The Perfect Discovery Call - Steps, Useful Questions, and Tips!


Although often undervalued, discovery calls could be the most crucial determinant of a Sales Process. With an effective discovery call, you can get deals moved across the line.

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What is a Discovery call?

A discovery call is a two-way conversation between a company and its leads. In most cases, the discovery call is the first call after connecting with a prospect.

The purpose of a discovery call is a lead qualification, and it is one of the most important parts of the sales process. The goal of a is to either qualify a prospect, or disqualify them so as not to waste further time.

By a discovery call, you can determine whether or not you and your buyer are a good fit for each other, and understand your buyer’s needs, priorities, and goals so you can effectively sell to them.

Why are discovery calls important to the sales process?

Through discovery calls, you try to understand your prospect. If you don’t know what your prospects need, yet continue to work on your products and services that do not align with, then you are likely wasting both your time and theirs. Your prospects are never going to turn into customers. Furthermore, discovery calls helps to identify unqualified prospects and allows you to refrain from wasting time on them.

Moreover, a discovery call set the trajectory of your deal and determine how you will do everything else in the sales process. A call with your prospect sets the tone for the entire relationship, both pre- and post-sale. With a successful call, you will be able to build an authoritative relationship with your buyer. Otherwise, you will be stuck playing catch until your prospect ditches you eventually.

Steps to the Perfect Discovery Call

We have divided the whole discussion into 3 parts to help you with the perfect call.

1.Before the Call

Discovery calls require work and effort. There are a few things you must ensure before you pick the phone to call your prospect. These are vital to the process, and you must not ignore them.

Do your Homework

If you want your call to be as productive as possible, for every scheduled call, you should know enough about the prospect. Of course, you do not need advanced information. But, you will need to cover the basics — what he or she does, what their company and industry do, where they came from, etc.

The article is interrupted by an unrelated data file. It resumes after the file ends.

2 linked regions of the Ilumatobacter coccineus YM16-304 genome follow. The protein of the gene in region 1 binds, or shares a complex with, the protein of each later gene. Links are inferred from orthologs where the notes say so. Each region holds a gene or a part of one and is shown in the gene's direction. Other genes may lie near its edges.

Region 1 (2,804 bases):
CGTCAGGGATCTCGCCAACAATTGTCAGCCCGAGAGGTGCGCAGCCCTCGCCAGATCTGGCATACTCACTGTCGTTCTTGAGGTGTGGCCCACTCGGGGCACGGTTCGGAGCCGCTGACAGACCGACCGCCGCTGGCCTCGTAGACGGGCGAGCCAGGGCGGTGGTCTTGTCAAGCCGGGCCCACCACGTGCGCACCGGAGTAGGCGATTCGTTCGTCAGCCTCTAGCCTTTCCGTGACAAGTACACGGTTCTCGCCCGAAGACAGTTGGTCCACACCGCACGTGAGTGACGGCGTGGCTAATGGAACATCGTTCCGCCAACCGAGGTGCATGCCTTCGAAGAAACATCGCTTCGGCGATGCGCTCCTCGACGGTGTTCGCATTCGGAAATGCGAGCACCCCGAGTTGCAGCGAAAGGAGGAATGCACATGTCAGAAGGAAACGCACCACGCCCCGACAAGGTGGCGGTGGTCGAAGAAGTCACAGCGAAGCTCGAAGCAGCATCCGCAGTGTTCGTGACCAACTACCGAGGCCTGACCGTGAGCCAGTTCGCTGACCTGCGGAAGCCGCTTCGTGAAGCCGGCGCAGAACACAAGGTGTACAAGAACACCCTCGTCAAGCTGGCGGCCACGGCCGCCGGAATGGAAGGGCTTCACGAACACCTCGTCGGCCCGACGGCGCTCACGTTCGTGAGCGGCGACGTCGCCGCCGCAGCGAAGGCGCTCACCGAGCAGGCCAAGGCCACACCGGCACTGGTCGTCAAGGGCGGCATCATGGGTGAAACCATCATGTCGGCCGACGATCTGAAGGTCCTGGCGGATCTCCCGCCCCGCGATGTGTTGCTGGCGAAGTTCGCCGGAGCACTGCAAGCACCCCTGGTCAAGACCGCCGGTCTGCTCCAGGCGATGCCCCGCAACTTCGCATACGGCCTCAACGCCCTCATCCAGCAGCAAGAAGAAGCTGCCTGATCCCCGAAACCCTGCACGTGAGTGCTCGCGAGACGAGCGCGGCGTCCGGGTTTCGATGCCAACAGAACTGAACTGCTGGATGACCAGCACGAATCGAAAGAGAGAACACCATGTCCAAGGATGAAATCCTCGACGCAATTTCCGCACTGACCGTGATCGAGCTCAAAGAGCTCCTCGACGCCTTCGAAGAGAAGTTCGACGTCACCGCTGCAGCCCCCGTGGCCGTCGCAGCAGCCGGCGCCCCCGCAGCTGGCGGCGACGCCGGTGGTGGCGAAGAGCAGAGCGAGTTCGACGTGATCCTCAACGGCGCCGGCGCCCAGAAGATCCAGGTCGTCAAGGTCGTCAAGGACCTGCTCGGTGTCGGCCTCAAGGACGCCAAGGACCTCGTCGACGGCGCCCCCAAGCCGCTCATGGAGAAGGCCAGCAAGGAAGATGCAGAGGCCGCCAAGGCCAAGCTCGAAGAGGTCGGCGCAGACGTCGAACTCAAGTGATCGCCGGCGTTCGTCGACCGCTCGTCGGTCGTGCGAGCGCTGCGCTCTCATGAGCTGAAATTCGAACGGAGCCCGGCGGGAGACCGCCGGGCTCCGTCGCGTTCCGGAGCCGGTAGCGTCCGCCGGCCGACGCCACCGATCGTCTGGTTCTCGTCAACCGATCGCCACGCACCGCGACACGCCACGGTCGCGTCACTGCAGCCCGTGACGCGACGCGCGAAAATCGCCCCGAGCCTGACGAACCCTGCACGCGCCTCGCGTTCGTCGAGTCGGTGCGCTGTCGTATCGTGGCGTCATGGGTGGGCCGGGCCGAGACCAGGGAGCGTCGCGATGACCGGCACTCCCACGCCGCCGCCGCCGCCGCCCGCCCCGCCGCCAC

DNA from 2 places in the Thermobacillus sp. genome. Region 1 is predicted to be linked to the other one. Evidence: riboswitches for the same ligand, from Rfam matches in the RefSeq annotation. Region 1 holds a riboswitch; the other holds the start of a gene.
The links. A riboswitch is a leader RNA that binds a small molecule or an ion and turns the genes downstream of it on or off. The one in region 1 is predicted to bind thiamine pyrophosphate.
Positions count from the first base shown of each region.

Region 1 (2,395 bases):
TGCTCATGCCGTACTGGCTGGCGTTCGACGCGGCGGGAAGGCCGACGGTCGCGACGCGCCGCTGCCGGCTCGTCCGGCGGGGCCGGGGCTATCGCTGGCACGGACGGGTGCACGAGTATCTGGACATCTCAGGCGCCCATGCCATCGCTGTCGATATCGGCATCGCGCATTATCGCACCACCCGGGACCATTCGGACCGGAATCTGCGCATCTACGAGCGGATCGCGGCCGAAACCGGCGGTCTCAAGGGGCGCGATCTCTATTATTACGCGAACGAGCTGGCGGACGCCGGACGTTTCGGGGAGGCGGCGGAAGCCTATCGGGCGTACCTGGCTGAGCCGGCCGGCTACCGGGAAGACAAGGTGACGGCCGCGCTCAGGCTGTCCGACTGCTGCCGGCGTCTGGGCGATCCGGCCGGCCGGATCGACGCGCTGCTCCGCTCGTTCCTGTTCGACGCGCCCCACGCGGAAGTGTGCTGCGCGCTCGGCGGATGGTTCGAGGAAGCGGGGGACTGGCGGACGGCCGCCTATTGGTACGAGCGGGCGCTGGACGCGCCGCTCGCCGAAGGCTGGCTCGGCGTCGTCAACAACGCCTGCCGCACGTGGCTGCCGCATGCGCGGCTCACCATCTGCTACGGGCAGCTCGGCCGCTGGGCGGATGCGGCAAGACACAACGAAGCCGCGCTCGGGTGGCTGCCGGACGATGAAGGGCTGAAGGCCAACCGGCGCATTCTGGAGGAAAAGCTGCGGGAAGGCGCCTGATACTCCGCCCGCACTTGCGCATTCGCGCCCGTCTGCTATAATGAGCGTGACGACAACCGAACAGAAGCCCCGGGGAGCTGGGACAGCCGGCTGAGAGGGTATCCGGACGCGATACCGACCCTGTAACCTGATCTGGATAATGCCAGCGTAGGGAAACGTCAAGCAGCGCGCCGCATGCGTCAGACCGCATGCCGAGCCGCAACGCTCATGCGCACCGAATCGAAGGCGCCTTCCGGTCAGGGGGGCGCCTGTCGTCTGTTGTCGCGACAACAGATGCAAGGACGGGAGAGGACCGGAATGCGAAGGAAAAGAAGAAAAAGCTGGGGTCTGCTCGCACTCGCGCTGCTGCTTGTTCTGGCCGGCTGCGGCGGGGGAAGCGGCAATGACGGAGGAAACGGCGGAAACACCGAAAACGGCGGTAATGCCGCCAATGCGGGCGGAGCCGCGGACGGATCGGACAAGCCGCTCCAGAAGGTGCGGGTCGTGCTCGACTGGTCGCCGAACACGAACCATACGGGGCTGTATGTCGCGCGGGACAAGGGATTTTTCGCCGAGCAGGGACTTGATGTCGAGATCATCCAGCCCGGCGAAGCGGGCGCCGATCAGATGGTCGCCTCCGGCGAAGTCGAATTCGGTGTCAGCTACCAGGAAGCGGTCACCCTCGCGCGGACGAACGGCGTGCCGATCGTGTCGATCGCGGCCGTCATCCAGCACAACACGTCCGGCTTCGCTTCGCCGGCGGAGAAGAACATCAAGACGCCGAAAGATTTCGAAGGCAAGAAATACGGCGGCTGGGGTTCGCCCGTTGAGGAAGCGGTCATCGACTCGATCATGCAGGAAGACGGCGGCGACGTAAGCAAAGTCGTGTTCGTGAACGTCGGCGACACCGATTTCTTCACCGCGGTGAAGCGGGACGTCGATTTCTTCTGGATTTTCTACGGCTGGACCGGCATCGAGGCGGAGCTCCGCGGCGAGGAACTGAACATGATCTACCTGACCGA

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Pre-call research provides you with the information you need to ask detailed, situational questions for lead qualification and closing the deal.

It is not a hard deal to find information about your lead; a 5-10 minute research is more than enough.

You can check out their personal website or their LinkedIn profile. You are likely to find the specific information you need including what they have been doing the past 3–5 years. Besides, you can also perform a google search to find out any information you require.

Set Your Call Duration

Before you start a discovery call, it is important that you pre-set and agree on the call duration.

So, you have to establish the ideal amount of time for the call that is suitable to you as well as your prospect. It could be anything between 15 minutes to an hour depending on the needs. The ideal time mostly depends on the lifetime value of your average customer.

For instance, if the lifetime value is less than $1500, then a 15-minute call is enough. But, if your lifetime value is $5000, then 30 minutes or more call duration might be needed.

Setting the call duration beforehand helps to plan a conversation and be more prepared.

Drafting a Call Script

If you are just starting with discovery calls, a script is very important. You could use a well-drafted script as the framework for your discovery calls and responses. Later, when you get more confident, it can also help you develop a personal style.

A good script is usually based on prospects’ most regularly asked questions and well-defined answers to them to help during the conversation. It helps you to appear as an expert and helps to build a positive impression.

When drafting your script, you must have a clear idea about your prospects as well as your business. In addition to questions about your service or product, you also need to be familiar with the industry you are in. Moreover, you must be aware of the trends and recent events as well.

Your goal here is to know your objectives and the route you need to take to get there. Hence, the script should include basic key milestones you want to reach, and important points you want to cover. You can draft, focusing on points listed in the ideal order you want to talk about them. Once you are done with one, you can then move on to the next.

In this way, you can ensure that you do not leave out on any points or questions during the discovery call , and also manage to appear as a professional to the prospects.

You can prepare a script yourself, or you can also follow demo scripts or templates from the internet.

2.During the Call

This is, of course, the most important part, as you are having a conversation with the person. This is where you set the impression and seal the deal.

Here are some steps to follow during the call -

Build Rapport

Focusing on building rapport is the most important part of a successful discovery call. If you want to get a positive result from the call, you must be personable.